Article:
"When they see a grassroots movement rising up, from doctors, from scientists, from advocates and patients, you are impossible to ignore … You need to overwhelm the institution with your voices."
The sequester leveled a roughly $1.5 billion cut at the National Institutes of Health this year.
Advocates have warned that reductions and uncertainty in the institute's funding will devastate postpone medical breakthroughs and set research back a generation.
Rep. Chris Van Hollen (D-Md.), ranking member on the House Budget Committee, touted his caucus's sequester replacement bill in his speech Monday.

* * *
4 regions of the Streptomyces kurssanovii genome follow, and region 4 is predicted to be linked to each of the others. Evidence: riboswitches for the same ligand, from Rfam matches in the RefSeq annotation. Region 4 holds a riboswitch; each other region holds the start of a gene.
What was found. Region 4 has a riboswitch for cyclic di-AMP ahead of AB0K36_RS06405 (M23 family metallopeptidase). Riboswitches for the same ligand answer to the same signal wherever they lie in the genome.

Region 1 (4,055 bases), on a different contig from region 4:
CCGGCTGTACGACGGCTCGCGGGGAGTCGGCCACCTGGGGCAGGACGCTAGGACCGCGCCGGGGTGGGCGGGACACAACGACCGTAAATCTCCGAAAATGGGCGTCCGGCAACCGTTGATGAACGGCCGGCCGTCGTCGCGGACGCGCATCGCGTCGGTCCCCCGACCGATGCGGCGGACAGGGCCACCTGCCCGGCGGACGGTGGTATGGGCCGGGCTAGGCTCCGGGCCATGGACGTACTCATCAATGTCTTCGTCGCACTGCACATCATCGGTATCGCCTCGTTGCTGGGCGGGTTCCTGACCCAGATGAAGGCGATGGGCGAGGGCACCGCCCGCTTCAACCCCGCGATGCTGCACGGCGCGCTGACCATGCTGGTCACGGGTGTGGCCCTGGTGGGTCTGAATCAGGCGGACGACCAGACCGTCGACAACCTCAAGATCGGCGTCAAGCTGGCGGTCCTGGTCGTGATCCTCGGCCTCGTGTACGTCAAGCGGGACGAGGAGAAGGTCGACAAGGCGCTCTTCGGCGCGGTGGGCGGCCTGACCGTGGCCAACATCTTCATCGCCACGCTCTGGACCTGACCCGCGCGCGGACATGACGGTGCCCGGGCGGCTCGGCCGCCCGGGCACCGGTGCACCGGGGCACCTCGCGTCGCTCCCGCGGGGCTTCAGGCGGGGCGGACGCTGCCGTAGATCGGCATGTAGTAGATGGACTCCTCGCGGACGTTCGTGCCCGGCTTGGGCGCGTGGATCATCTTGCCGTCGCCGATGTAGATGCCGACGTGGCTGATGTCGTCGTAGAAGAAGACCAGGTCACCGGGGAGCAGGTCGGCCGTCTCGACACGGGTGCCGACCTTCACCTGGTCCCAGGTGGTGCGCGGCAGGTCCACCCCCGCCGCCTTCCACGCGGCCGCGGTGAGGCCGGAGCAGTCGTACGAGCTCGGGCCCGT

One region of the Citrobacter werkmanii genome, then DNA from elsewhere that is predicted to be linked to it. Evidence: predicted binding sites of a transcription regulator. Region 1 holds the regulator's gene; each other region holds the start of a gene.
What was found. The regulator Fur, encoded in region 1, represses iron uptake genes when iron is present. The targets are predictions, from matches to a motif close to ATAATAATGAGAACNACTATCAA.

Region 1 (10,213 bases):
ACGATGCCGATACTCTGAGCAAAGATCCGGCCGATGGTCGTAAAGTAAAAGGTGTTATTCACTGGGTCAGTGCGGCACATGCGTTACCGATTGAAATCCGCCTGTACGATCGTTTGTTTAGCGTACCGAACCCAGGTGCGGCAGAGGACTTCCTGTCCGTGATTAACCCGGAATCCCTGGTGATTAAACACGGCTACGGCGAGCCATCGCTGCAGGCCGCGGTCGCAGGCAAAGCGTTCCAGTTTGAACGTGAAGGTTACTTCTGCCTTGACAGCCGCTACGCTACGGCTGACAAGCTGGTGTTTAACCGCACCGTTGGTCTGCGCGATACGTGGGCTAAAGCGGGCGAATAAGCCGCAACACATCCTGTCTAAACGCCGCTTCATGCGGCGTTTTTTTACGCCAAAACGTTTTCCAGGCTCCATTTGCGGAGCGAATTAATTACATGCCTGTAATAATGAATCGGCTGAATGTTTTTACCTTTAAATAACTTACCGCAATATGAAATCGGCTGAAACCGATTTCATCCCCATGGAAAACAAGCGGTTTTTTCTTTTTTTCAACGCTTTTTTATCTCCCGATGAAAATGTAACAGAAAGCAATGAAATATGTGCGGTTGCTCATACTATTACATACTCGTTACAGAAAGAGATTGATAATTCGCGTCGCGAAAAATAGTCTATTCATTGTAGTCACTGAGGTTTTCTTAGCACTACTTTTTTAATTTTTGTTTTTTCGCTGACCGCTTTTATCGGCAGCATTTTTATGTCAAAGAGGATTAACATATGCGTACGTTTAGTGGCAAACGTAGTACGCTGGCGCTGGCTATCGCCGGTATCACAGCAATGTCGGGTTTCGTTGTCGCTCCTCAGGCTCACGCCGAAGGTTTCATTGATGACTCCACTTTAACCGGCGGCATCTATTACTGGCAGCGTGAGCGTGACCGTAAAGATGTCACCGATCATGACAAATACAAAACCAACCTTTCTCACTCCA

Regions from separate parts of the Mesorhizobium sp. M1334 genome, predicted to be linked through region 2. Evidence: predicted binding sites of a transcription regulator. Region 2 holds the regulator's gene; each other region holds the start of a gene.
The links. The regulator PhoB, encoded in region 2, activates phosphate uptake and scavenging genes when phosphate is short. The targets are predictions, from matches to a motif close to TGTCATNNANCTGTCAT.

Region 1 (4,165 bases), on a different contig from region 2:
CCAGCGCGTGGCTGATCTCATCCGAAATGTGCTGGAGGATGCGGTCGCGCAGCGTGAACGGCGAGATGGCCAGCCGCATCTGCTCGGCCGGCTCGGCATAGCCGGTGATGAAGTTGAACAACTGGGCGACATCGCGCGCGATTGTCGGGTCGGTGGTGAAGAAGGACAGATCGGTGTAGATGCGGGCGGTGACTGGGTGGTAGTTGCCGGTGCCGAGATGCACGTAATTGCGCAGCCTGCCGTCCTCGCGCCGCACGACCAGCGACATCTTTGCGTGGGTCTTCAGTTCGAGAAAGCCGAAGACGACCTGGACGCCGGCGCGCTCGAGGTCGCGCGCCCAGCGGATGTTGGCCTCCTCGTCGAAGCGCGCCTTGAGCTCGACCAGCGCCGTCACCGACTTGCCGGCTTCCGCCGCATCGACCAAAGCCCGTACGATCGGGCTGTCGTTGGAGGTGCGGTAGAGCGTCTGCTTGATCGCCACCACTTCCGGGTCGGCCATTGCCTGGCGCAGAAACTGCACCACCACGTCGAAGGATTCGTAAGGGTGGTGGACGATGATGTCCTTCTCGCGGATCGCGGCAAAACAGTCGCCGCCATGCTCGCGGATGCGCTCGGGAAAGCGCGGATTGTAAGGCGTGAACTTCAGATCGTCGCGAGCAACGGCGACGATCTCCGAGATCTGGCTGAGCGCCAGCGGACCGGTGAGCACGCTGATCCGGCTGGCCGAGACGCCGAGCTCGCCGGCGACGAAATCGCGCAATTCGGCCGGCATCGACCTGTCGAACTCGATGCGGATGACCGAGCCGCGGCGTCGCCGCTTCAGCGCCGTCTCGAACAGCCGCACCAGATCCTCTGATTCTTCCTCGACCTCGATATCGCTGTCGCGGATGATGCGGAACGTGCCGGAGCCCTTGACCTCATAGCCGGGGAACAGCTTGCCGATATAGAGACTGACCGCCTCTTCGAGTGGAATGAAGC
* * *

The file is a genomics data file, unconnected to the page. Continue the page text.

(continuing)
Both he and DeLauro said cutting tax breaks for wealthy people and repealing oil and gas subsidies could go a long way toward shoring up the federal research budget.
"'Sequester' is just a fancy Washington word for less jobs, less progress, and less hope," Van Hollen said. "This is the United States of America. We need to invest in our future."
The event also featured messages from Democratic National Committee chairwoman Rep. Debbie Wasserman Schultz (Fla.), Sen. Jerry MoranJerry MoranGOP lawmakers lead way in holding town halls Yahoo reveals new details about security A guide to the committees: Senate MORE (R-Kan.) and former Rep. John Porter (R-Ill.), who now leads advocacy alliance Research!America.
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